Plympton Rotary Club continued its almost annual tradition of walking away with awards from the Rotary South West Peninsula District Conference at this years’ conference held in Newquay recently but there was an even bigger surprise for one of their members at the end of the awards ceremony.
This year the club walked away with awards for the Best Club Website in the District, Best Newsletter and Best Rotary Service Photograph as well as picking up a banner for being the second biggest donator to the Rotary Foundation – Rotary’s own charity – in the past year.
Club member Clare Thomas was also recognised for her contribution to Youth Service in the district through her work on various youth competitions such as Rotary’s Young Musician competition. But there was one unlisted award that was kept for last which was a surprise for past club president Darren Hands.
Australian Rotarian Noel Trevaskis, the Rotary International President’s Representative at the conference was delighted to present Darren with a “Rotary Regional Service Award for a Polio Free World”, recognising personal service towards the goal of Polio eradication. One of only ten such awards which are made in each region per year (this region covering the whole of Europe).
District Governor Stephen Lay had nominated Darren for this award following his work over the past few years advocating Rotary’s efforts toward the eliminating of Polio in the world.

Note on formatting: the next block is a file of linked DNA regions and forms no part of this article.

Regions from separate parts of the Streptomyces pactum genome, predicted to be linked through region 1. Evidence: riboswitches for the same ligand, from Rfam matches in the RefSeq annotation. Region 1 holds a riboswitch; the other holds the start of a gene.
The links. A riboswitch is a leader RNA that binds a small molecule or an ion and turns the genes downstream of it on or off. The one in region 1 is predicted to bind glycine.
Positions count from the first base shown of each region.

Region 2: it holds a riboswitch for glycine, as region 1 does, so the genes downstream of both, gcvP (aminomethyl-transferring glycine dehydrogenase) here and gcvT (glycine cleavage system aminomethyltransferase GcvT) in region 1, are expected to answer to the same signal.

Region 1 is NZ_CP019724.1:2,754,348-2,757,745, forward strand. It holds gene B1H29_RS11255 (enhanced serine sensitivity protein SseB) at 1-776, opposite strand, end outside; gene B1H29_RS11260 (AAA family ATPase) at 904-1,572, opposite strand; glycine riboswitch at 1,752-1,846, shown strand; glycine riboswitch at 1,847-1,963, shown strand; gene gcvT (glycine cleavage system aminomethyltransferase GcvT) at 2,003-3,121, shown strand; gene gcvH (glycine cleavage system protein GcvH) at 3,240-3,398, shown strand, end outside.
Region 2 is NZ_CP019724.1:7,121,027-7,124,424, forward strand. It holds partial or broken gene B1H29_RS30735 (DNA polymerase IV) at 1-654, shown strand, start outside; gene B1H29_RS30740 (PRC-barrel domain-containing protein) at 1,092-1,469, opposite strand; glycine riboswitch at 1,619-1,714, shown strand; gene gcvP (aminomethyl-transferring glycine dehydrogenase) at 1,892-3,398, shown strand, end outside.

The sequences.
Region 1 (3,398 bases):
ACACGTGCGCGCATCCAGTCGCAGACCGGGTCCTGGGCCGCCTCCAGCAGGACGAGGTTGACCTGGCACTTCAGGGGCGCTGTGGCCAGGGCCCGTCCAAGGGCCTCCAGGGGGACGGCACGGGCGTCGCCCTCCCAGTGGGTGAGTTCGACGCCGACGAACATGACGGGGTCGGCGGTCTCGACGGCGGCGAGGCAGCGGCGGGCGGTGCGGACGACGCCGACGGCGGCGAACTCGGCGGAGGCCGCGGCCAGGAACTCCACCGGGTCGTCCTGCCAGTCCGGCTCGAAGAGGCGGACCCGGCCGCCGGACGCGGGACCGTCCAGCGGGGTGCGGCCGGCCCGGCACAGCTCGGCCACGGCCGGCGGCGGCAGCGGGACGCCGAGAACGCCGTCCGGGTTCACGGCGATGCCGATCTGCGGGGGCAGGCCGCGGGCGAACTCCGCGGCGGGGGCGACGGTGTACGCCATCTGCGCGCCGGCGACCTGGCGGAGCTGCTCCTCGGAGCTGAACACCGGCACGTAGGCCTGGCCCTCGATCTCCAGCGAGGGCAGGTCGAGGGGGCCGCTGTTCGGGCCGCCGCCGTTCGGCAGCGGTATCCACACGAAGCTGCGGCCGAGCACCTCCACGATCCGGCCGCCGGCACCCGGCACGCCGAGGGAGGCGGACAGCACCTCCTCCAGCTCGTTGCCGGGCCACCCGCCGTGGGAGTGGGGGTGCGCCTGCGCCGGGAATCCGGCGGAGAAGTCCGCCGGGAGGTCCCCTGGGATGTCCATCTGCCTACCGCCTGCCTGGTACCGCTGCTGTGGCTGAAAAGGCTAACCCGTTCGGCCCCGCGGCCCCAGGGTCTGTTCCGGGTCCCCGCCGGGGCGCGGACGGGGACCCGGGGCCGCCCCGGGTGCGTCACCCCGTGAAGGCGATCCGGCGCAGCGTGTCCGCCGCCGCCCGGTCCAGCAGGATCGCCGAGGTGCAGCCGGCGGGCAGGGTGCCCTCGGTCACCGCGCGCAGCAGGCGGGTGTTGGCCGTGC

Part of his efforts over the past few years have included a local variation to the Rotary ThisClose to Ending Polio images featuring among others, Graham Dawe (and past players at Plymouth Albion RFC), Jon Rudd, Ruta Meilytyte (and others at Plymouth Leander Swimming Club), Olympians Helen Glover, Tom Daley and Tonia Couch, BBC presenters David FitzGerald, Kawser Quamer and Aysha Iqbal, celebrity chefs James Tanner and Peter Gorton, MP’s Gary Streeter and Johnny Mercer, as well as other local personalities such as Commonwealth Games Gold medalist Natalie Melmore, Mark Ormrod, Antony Jinman and many others.
Darren has played a major part in organising local Rotary clubs to take up the national organisations’ “Purple4Polio” campaign and brought together several of the Plymouth based clubs to plant 20,000 crocus bulbs last October on the grass bank (the one with the anchor flower bed) by the University of Plymouth facing North Cross Roundabout. Other clubs not just in Devon & Cornwall have taken on similar efforts but in Plymouth, that grass bank in the next week or two should be turned into a sea of purple.
As Darren explained, the purple crocus represents the “purple pinkie”, the little finger of children in those countries where immunisation programmes take place which are dyed purple when they have been given the Polio vaccine.
Through Rotary’s efforts and those of its partner organisations (the World Health Organisation, UNICEF and the Bill & Melinda Gates Organisation), the world is now almost Polio free. When Rotary started their Polio Plus programme in 1985, 350,000 children where paralyzed from Polio each year. As at the beginning of March, there had been just 3 cases reported.
President of Rotary International in Great Britain and Ireland Eve Conway said: “The world stands on the brink of an historic milestone and we must focus our efforts on the final push to eradicate this disease to ensure a polio-free world.
“We are now so close to finishing the job with only two remaining countries where polio is still endemic, Pakistan and Afghanistan. Just as the images with local personalities that Darren has helped create show, we truly are ThisClose to Ending Polio.”
(from a press release)